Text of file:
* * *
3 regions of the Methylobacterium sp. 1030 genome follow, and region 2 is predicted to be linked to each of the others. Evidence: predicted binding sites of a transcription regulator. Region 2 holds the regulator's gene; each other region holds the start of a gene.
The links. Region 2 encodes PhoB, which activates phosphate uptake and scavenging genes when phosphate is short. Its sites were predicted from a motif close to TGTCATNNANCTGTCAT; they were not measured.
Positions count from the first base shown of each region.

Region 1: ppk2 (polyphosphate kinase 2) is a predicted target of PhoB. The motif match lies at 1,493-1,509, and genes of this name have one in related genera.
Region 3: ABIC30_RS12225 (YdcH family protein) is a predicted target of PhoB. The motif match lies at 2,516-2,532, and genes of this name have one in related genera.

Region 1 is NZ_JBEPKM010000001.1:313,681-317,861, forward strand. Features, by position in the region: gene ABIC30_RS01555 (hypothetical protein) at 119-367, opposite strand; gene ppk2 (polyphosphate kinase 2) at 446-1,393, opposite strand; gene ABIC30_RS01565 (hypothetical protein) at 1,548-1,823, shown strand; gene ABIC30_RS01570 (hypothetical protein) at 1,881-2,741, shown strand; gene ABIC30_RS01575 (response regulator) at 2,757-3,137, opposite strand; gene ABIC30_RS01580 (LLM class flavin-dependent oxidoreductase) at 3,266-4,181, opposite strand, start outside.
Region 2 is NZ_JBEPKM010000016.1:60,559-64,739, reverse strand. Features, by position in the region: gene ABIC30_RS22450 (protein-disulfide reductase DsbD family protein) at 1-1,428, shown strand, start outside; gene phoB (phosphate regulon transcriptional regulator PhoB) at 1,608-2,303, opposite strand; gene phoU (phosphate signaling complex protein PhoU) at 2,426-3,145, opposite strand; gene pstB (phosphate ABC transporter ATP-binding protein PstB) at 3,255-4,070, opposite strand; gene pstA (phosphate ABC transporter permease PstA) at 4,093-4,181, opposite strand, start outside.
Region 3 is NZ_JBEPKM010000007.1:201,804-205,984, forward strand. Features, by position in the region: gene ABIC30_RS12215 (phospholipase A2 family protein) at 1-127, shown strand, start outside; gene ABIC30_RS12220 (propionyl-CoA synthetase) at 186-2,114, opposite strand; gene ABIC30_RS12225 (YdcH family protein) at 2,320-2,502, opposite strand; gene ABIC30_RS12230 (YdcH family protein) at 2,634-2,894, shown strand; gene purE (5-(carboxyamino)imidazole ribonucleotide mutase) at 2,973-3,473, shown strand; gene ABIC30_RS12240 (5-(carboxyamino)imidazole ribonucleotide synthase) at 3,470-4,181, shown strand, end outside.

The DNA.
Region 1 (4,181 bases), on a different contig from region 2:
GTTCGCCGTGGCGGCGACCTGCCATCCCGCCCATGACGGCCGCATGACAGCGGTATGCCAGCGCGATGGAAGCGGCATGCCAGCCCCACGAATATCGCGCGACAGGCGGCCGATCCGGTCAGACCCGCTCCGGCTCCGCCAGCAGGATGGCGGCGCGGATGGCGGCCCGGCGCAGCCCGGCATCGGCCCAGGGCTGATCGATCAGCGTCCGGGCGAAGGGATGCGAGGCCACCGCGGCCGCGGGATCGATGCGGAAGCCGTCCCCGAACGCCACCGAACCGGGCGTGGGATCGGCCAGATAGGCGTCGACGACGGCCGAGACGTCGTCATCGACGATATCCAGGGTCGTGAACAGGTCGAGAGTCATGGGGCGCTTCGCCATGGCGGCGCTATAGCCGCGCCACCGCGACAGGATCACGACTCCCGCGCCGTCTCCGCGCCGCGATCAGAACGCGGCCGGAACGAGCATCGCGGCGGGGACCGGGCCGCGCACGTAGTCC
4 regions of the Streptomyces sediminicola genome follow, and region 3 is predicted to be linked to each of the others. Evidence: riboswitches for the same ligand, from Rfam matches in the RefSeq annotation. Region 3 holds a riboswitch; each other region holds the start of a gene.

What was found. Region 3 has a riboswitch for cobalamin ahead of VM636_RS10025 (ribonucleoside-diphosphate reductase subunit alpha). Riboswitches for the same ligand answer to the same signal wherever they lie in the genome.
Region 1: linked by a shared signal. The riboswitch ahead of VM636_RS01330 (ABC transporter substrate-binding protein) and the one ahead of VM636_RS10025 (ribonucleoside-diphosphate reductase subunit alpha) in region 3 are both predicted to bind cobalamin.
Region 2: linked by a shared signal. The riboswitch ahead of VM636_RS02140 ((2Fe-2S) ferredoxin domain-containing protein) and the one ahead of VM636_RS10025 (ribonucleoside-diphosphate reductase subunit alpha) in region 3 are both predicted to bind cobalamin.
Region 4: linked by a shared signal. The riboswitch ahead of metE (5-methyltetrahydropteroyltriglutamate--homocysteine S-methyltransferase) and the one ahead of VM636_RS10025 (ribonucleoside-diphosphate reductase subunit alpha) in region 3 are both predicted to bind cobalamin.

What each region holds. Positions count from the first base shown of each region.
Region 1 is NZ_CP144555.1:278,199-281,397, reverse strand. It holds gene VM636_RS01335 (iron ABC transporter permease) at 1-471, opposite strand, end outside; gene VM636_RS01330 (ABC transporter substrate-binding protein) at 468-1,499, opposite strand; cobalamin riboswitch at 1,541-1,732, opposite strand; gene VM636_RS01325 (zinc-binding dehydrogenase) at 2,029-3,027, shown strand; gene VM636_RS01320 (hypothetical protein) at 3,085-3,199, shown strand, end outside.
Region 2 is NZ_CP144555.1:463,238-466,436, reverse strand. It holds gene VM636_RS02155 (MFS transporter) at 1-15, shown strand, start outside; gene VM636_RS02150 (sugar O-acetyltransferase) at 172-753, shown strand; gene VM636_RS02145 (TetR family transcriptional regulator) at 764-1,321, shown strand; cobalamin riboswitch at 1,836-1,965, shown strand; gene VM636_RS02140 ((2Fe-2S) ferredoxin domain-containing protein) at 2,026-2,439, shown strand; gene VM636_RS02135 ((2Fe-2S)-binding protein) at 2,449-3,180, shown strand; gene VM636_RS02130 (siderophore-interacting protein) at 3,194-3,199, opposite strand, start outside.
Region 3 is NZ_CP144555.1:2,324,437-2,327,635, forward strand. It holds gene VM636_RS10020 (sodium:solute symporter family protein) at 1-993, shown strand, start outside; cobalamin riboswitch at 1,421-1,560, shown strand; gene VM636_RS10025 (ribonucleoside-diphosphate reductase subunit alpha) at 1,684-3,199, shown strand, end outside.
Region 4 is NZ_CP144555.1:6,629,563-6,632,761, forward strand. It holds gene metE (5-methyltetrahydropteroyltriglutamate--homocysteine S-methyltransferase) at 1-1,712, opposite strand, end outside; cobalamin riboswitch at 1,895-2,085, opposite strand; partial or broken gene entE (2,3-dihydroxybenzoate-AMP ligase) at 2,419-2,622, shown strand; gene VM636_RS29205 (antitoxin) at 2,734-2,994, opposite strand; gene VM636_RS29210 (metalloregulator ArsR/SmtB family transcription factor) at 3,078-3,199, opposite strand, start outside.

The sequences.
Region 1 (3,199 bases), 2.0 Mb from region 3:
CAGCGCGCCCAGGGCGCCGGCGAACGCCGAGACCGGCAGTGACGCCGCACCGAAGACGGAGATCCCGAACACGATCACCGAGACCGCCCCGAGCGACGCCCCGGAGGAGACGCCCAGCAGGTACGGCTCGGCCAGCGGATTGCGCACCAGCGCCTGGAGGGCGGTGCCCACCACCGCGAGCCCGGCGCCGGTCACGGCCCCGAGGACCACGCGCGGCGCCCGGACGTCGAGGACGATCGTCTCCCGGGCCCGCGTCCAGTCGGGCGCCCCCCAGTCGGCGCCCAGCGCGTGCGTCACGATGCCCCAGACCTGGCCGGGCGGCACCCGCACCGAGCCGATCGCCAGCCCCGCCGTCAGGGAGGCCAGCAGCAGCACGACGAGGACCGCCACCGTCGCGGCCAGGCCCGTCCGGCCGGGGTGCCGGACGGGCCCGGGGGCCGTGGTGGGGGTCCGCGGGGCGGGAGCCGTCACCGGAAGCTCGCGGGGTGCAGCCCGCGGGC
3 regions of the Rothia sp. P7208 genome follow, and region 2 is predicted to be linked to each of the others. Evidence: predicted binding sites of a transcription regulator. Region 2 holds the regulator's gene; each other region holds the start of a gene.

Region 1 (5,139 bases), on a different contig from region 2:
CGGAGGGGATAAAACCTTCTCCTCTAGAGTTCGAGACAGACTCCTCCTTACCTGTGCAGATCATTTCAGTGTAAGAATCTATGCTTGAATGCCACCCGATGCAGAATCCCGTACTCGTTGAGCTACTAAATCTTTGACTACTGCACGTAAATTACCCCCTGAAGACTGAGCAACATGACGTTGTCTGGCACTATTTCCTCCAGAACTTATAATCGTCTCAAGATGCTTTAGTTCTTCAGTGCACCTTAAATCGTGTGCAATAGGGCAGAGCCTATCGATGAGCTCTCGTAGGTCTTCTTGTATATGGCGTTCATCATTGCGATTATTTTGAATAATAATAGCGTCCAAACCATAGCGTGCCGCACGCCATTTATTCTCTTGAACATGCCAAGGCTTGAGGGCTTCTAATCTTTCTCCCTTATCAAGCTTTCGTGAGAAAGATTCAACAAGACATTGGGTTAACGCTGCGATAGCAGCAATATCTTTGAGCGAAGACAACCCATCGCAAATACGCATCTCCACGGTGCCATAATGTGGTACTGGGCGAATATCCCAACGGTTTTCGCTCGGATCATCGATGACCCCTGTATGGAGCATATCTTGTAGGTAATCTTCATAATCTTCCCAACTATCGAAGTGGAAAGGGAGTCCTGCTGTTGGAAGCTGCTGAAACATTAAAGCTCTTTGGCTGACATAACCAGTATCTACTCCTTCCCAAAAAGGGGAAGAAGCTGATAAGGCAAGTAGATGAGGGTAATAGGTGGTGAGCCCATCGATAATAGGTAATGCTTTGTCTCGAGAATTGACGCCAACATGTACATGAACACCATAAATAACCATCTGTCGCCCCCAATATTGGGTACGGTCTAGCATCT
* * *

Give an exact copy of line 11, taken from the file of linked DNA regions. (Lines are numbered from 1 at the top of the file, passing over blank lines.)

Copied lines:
GTTCGCCGTGGCGGCGACCTGCCATCCCGCCCATGACGGCCGCATGACAGCGGTATGCCAGCGCGATGGAAGCGGCATGCCAGCCCCACGAATATCGCGCGACAGGCGGCCGATCCGGTCAGACCCGCTCCGGCTCCGCCAGCAGGATGGCGGCGCGGATGGCGGCCCGGCGCAGCCCGGCATCGGCCCAGGGCTGATCGATCAGCGTCCGGGCGAAGGGATGCGAGGCCACCGCGGCCGCGGGATCGATGCGGAAGCCGTCCCCGAACGCCACCGAACCGGGCGTGGGATCGGCCAGATAGGCGTCGACGACGGCCGAGACGTCGTCATCGACGATATCCAGGGTCGTGAACAGGTCGAGAGTCATGGGGCGCTTCGCCATGGCGGCGCTATAGCCGCGCCACCGCGACAGGATCACGACTCCCGCGCCGTCTCCGCGCCGCGATCAGAACGCGGCCGGAACGAGCATCGCGGCGGGGACCGGGCCGCGCACGTAGTCC